Child Abuse Trauma: Theory and Treatment

Everyone, whether young or old, is subjected to stressful events that may affect their physical as well as emotional, and social well-being. Undeniably, most of us go through a week of our lives without experiencing fear and anxiety, especially during childhood. Typically, children’s problems are just brief and highly solvable (Regan, J., Johnson, C., & Alderson, A., 2002). However, there are also instances when children undergo intense catastrophes that may alter the rest of their lives. One example of these life-altering catastrophes is child sexual abuse.

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Child sexual abuse refers to a wide array of sexual behaviors that are imposed by an older person on a child. According to Julia Whelan (n.d.), these sexual behaviors are done to erotically satisfy the arousal of the older person, disregarding the reactions and feelings of the child or the effects of the act upon the child. Oftentimes, these acts include bodily contact such as touching, kissing, fondling of genitals, and, worst, sexual intercourse. Nevertheless, non-contact sexual abuse is also possible such as genital flashing, verbal pressure for sex, and sexual exploitation like prostitution and pornography.

Most of the time, men are found to be the perpetrators of sexual abuse. When also reported that usually, these perpetrators know the child they abuse; 60% of which are non-relatives such as a babysitter, neighbor, family friend, etc.; 30% are relatives such as the father, uncle, cousin, etc.; and 10% are strangers.

Indeed, sexual abuse is a very traumatic event, especially when the act involves severe injury and even life threats. Thus, such experience may possibly trigger psychological disorders in an abused child, particularly PTSD or Post-Traumatic Stress Disorder (Clark, 1997). In this paper, we will look at the effects of PTSD in an abused child and how gender concepts and social support groups like the family and social institutions interfere with this psychological imbalance.

Post-Traumatic Stress Disorder or PTSD normally results from the aftermath of a traumatic experience wherein the person experiences increased arousal as he or she re-experiences the trauma of the event; hence, the person avoids stimuli associated with the traumatic experience (Kring, Davison, Neale, & Johnson, 2007). There are three major symptoms of PTSD (Kring et al., 2007). First, re-experiencing the traumatic event occurs when the person recalls the traumatic event frequently, as well as when one experiences nightmares manifesting the event. Second, the person is trying to avoid the stimuli that may remind him or her of the event, which in turn may intensely upset him or her. Third, a person with PTSD experiences symptoms of increased arousal such as difficulty in sleeping and concentrating, hyper-vigilance, and exaggerated startle reaction. Moreover, PTSD patients also have suicidal tendencies.

Although PTSD is not a direct product of sexual abuse, it is a frequent condition that results from traumatic sexual abuse as when the child has been raped, abducted, threatened, or coerced. Within the general population, the experience of sexual trauma or abuse is associated with psychological disturbance (Briere, 1992; Kendall-Tackett, Williams, Finkelhor, 1993; Friedrich, 1998). Symptoms may vary among children; these may be severe, evolving into a chronic traumatic disorder (Wiener, 2000). Some may be quiet and immobile, avoiding expressing their angst and agitation. Some may even repress the traumatic memories of the experience.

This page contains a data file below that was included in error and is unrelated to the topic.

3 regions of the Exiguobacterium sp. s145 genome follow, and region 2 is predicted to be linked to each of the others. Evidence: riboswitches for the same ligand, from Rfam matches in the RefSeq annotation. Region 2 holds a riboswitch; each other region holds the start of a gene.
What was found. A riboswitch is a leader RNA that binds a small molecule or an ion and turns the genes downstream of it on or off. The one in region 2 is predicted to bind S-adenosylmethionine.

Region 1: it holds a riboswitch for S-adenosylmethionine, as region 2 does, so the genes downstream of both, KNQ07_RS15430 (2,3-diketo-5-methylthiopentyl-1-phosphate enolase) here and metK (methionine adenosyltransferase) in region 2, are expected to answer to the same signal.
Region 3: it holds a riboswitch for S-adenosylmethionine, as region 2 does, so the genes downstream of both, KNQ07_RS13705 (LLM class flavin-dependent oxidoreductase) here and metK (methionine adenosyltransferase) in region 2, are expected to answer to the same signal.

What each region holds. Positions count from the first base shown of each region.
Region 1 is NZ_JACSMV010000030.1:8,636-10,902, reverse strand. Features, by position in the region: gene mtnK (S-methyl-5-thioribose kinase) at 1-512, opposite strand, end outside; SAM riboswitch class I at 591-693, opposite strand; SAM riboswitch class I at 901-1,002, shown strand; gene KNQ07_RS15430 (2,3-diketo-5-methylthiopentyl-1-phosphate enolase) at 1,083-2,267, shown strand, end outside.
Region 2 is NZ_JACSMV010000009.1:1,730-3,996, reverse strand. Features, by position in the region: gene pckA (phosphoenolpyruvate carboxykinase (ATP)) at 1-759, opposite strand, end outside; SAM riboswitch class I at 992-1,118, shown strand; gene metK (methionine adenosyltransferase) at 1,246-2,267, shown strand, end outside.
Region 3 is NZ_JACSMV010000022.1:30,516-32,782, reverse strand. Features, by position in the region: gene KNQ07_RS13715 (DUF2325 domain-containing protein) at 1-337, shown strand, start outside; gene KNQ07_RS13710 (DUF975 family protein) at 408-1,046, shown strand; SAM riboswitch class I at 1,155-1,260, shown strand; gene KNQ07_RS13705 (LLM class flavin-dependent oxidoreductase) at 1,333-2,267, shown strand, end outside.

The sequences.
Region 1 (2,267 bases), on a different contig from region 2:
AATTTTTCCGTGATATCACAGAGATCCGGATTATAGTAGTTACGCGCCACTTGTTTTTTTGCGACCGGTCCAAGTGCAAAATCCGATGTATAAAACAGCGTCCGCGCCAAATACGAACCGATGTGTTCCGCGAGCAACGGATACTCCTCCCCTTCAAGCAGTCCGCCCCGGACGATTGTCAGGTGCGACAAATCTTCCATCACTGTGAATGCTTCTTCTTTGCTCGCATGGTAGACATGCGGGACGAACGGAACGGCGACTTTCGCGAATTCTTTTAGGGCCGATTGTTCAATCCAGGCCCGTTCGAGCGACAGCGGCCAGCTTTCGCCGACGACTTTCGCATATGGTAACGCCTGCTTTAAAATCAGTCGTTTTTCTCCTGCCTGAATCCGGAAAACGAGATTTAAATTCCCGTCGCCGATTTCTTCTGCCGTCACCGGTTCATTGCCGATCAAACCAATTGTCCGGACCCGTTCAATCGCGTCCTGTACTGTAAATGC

Let’s take the case of a woman who was sexually abused in childhood, and let’s investigate how PTSD has affected her life (Kleiner-Fisman, Salloway, Fisman, 1998).

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Children’s Hospital of Western Ontario, Canada, reported a case of a 42-year-old woman who was admitted to the institution with a 2-day history of weakness, choking on food, hoarse voice, and the perception of throat closure. Her medical records showed a recent diagnosis of myasthenia gravis, confirmed by nerve conduction studies and electromyography, for which she was taking low-dose pyridostigmine. The patient was intubated for airway protection and ventilatory support after a rapid decline of forced expiratory volumes. However, the patient had eventually extubated herself. She confided that she could never bear intubation again because it made her feel like being choked and suffocated. Apparently, this reaction was rooted in her childhood experience when she was sexually abused from the ages of five to eight. In being intubated, she had experienced similar feelings when coerced to perform a fellatio on her father. Surprisingly, the woman had no awareness of the traumatic childhood experience until she began engaging in sexual relations. She reported that she experienced nausea and vomiting during her first sexual experience; hence, she subsequently avoided sexual encounters. She was then bombarded with intermittent, intrusive recollections of the abuse. The patient only became conscious of her repressed early-life sexual trauma as she discussed the issue of reintubation with the medical team.

Based on this case, the woman is badly affected by recurrent and intrusive memories of childhood sexual abuse. Though initially repressed, the remnants of the sexual experience had caused her great psychological distress. She also exhibits consistent avoidance of stimuli related to the traumatic experience. Drawing from these symptoms, the woman meets the established diagnostic criteria for PTSD.